IMF new tactics: It is better to appear unreliable than to let people understand that you serve specific interests
by system failure
Lately, we see an increasing number of revelations from IMF executives or former executives related to the admission that the Fund has failed on the objectives it had set for the recovery of Greek economy and the exit from the debt crisis.
After the statement of Panagiotis Roumeliotis - former Representative of Greece in IMF – to NY Times, that the IMF knew that the program for Greece was impossible to implement because there was nowhere a successful example, a statement that was made purely for distraction purposes ( http://failedevolution.blogspot.gr/2012/10/some-methods-of-disorientation-in-greek.html ), it was the turn of Olivier Blanchard, chief economist at the Fund, to admit through a report which was given to the public a few days ago, that the Fund, together with all European leaders, finance ministers, European Commission and ECB, made a serious mistake in their calculations, underestimating the devastating consequences of austerity policies imposed on indebted countries.
While it may seem strange, this is a corrective movement from IMF officials. As the Fund has fully lost its reliability due to the failed policies applied in many cases in the past, the officials appear to change their tactics by being “honest”, and try to “refine”, as much as they can, straight statements like that of Roumeliotis . The move was made basically for three reasons:
First, as the IMF has already lost its reliability and as the recent severe economic crisis and its expansion into an economically developed area like eurozone, has attracted the attention of public opinion on it, the Fund is trying to change its strategy giving importance to its public image and present a different picture at least in the part that concerns the intransigence of its executives. Τheir unexplained obsession about specific policies which was often accompanied with an arrogant attitude, is well known. In the past, countries which adopted these policies under the pressure of IMF, have experienced an economic disaster. Josef Stiglitz in his book “Globalization and its Discontents”, describes examples of this behavior and its devastating effects on the follow. “Crises of honesty” and admitting mistakes help to change this picture.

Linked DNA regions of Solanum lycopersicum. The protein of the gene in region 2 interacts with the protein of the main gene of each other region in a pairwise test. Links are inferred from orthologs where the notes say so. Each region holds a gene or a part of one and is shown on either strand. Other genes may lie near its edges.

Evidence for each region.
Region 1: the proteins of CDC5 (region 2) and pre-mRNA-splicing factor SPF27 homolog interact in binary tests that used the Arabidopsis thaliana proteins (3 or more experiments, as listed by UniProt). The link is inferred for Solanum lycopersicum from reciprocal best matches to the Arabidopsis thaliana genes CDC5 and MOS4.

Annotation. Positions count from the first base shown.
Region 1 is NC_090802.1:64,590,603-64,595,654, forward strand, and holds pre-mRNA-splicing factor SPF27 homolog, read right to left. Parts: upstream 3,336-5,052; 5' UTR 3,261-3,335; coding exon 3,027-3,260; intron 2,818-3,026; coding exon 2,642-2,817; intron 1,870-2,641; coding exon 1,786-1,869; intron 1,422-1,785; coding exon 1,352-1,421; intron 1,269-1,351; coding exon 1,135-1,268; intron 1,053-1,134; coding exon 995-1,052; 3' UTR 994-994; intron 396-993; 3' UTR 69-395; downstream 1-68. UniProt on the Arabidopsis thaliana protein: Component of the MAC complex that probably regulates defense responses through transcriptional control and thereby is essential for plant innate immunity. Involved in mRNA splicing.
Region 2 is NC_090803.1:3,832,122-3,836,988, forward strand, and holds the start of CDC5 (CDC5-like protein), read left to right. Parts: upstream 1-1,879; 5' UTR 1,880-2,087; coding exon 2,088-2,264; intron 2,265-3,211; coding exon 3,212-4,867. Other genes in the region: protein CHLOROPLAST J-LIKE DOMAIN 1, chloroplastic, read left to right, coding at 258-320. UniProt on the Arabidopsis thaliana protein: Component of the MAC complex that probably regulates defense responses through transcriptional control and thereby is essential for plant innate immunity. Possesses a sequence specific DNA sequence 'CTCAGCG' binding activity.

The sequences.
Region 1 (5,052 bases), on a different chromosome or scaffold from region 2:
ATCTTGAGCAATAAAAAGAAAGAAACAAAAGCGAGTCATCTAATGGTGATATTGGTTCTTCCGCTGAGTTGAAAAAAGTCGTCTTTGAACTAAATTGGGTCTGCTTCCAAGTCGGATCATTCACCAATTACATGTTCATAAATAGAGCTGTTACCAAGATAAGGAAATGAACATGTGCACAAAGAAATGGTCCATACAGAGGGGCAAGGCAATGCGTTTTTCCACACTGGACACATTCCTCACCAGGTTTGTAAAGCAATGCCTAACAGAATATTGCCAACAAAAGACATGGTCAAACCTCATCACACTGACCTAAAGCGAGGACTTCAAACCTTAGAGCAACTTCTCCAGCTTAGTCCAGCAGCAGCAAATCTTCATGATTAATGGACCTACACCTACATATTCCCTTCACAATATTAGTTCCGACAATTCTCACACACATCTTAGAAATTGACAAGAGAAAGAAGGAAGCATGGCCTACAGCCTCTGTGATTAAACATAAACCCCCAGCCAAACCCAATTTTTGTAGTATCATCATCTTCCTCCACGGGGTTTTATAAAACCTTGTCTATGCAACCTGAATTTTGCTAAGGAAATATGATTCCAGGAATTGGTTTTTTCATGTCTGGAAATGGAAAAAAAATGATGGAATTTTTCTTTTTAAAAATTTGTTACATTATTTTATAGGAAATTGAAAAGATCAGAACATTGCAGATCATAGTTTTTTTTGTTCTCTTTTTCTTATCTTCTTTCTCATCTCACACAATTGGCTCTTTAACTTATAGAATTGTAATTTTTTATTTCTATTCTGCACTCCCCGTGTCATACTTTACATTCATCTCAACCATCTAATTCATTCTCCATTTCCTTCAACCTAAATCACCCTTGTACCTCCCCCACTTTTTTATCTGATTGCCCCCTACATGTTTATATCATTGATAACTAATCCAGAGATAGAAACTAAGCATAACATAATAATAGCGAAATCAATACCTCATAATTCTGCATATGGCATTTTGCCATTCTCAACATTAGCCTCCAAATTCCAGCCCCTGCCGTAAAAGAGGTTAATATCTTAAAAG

Secondly, as the debt crisis in eurozone gets a spiral form out of control, the IMF wants to include, as equaly responsible, other factors such as the various EU institutions and the ECB, because the continuing crisis in eurozone and the fiscal worsening at least in the countries of the periphery, are bringing bad signs for the future. It is almost certain that the crisis will hit the heart of the eurozone in future with unpredictable consequences, and as the IMF knows that this will happen sooner or later, it does not want to appear solely responsible for all this situation. However it is true that specific policies of the EU and ECB have contributed to this continuing crisis.
Third, the "leak" in the form of a technical report, and the admission that there was a mistake in calculations with the reference to a specific factor known as the "multiplier", is an IMF tactic to convince the public that it is a purely calculation error, which is based on wrong estimates. Through this tactic, IMF is trying to establish the false picture that operates purely technocratic and that the catastrophic effects are solely due to wrong calculations and estimates and not due to an attempt to serve specific banking and speculative interests.
But the true role of IMF is well known to many, especially in the Asian crisis in the late 90's, where the Fund gave loans in order to resque the western investors, while the policies imposed under its pressure, plunged into recession many countries of South-East Asia and inflated public debt with all the consequences, such as increased poverty and unemployment.
And finally, the destruction of the economy, the increasing poverty and unemployment, are things that have real and serious consequences on the lives of millions. And therefore, the new Blanchard confession, can only be treated as another cynical and arrogant behavior by the IMF and not as a sincere statement concerning wrong estimations.